Scientists have developed a method for transplanting the human brain organoids into the developing brain of rats. The transplanted tissue has been successfully recovered and integrated, while the formed area of the crust resembles the neurons of the human being rather than the animal.
Researchers used methods first used in Pasca's lab to create cortical organoids using induced human pluripotent stem cells, which are adult skin cells that have been reprogrammed to a state like immature stem cells.
This method is usually used to produce organoids. In their study, scientists implanted these organoids into the primary somatic cortex of a rat, a part of the brain involved in the processing of sensations.
The researchers found no abnormality in motor or memory, nor any abnormal brain activity in rats who were transplanted with organoids; the blood vessels from the rat's brain successfully supported the implanted tissue that grew over time.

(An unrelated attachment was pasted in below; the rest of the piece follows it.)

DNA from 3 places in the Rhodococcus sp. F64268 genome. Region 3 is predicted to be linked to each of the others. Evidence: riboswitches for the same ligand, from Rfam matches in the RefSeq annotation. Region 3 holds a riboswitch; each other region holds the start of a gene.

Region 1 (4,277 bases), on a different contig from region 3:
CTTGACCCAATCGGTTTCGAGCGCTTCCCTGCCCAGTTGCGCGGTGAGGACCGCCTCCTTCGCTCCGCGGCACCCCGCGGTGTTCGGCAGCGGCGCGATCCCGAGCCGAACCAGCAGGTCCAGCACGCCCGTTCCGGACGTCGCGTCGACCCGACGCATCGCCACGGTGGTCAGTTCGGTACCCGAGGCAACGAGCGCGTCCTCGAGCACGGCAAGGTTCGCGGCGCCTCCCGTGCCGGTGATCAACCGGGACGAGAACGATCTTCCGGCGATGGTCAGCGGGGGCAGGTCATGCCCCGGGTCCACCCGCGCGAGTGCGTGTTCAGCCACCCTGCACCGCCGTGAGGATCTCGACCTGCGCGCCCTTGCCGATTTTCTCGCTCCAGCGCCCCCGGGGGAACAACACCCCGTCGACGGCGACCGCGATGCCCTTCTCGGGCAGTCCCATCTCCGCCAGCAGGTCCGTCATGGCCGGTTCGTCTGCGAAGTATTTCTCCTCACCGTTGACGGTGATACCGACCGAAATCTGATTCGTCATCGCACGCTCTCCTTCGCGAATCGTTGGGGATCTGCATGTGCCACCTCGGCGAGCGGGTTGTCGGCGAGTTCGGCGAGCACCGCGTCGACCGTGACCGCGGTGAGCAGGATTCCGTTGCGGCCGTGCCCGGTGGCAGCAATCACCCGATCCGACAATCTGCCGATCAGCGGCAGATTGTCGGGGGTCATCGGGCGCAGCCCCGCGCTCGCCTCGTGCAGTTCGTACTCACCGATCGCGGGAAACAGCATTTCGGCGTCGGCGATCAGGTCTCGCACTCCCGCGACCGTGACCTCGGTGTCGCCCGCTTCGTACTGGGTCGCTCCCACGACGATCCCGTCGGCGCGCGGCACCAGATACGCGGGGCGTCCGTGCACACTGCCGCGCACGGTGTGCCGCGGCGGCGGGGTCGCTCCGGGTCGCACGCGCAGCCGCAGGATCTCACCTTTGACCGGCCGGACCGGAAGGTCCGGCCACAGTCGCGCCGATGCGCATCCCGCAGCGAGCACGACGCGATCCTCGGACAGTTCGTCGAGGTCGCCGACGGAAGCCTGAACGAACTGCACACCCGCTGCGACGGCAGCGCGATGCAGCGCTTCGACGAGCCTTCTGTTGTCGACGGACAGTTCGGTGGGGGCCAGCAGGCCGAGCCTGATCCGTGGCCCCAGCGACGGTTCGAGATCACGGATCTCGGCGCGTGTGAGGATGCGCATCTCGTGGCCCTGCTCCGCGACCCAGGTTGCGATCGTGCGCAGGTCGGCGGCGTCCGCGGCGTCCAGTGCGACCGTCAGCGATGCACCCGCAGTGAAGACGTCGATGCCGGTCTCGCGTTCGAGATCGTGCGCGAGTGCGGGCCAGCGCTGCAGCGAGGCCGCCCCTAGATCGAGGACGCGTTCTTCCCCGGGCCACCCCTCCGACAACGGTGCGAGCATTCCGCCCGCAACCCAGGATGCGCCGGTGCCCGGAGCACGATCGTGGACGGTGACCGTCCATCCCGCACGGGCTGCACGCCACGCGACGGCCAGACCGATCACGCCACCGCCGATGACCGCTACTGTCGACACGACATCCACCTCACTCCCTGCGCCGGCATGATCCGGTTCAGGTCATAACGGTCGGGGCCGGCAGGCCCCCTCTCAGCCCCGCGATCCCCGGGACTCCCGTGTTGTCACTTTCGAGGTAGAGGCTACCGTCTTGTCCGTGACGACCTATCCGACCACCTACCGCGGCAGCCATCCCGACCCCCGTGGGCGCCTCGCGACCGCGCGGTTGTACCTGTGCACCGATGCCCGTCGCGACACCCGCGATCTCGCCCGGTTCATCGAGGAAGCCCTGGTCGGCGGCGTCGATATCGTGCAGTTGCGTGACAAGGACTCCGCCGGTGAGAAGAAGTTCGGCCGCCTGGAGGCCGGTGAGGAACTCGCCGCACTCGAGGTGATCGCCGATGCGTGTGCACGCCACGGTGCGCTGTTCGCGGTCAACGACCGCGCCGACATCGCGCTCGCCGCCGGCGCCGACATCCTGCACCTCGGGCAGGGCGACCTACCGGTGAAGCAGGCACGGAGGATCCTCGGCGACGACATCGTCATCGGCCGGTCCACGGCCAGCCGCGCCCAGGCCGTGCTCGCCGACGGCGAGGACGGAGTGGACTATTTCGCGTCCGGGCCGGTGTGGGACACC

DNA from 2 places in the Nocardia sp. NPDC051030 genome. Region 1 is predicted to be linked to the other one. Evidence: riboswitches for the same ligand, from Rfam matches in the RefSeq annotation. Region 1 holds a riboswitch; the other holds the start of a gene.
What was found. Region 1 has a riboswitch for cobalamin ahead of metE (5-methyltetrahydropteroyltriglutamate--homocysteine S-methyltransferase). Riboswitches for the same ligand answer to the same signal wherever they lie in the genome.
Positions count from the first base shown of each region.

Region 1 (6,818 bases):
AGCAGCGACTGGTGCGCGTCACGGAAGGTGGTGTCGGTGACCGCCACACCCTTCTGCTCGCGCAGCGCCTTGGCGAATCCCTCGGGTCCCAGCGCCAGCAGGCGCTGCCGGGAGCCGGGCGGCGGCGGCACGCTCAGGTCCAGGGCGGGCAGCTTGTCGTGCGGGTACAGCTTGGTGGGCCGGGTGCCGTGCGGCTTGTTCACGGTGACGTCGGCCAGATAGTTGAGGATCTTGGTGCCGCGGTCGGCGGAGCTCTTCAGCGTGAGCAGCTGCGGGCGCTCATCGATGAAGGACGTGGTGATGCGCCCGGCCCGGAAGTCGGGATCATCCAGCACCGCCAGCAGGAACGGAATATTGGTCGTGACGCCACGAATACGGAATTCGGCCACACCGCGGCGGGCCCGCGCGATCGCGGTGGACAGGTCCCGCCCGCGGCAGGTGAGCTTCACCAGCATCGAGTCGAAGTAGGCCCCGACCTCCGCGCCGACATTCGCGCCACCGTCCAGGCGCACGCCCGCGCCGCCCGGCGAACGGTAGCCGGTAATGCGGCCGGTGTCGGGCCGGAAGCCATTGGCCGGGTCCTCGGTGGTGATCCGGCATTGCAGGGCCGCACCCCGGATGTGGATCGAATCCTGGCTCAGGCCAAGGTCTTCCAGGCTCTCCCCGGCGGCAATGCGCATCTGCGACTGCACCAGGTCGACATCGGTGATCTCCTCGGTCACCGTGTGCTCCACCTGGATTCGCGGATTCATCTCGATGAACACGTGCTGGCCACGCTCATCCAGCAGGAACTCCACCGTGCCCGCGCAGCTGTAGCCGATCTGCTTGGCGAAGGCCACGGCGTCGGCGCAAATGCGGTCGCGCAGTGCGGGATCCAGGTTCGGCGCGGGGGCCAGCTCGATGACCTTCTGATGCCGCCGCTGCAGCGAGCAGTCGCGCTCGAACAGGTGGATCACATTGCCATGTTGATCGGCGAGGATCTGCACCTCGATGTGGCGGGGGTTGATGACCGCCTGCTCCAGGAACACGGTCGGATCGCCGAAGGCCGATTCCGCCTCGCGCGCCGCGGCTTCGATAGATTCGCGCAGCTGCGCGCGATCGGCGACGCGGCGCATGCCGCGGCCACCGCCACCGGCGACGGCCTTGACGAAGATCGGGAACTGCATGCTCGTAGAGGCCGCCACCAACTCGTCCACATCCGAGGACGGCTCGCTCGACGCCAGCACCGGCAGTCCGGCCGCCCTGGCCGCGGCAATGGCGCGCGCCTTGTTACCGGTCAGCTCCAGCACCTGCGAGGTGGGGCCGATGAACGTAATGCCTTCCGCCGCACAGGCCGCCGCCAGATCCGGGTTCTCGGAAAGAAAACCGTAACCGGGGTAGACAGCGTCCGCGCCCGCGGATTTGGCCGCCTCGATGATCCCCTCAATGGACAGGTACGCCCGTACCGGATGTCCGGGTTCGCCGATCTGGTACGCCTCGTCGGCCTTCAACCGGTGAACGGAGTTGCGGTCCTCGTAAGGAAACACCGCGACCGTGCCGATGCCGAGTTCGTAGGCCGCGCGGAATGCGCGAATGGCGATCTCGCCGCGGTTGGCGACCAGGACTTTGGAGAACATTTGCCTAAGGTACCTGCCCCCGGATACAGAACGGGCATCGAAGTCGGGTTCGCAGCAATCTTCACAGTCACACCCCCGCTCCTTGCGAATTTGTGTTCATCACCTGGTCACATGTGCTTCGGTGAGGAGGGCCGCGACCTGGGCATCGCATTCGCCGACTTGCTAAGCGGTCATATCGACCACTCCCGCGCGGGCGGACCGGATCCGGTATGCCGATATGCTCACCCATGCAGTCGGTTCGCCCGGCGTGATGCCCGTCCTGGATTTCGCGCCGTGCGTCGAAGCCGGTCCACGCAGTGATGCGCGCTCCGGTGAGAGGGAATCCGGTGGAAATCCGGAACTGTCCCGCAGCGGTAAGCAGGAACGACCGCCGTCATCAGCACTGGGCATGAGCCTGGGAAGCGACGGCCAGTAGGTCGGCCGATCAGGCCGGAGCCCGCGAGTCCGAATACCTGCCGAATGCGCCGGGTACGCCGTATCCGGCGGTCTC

To understand the extent to which transplanted tissue is integrated into the brain, researchers infected the organoid with a viral indicator that spreads through the brain cells when functional connections are available. The traces of this marker after transplant were found in the veteran core and somatosensory cortex, and also observed new links between the thalamus and the transplanted area.
These connections were activated by electrically stimuli and by the effect on rat mustaches, which indicated that they had received and processed sensory information; in addition, researchers were able to activate human neurons in transplanted organoids to modularize rat behavior associated with the search for a reward.
After seven to eight months of growth, the structure and functions of the transplant were more like neurons from the human brain than human organoids stored in the cellular culture are added by scientists, which means that such transplantation can be used to study in depth the various diseases that cause the disruption of the human CNS.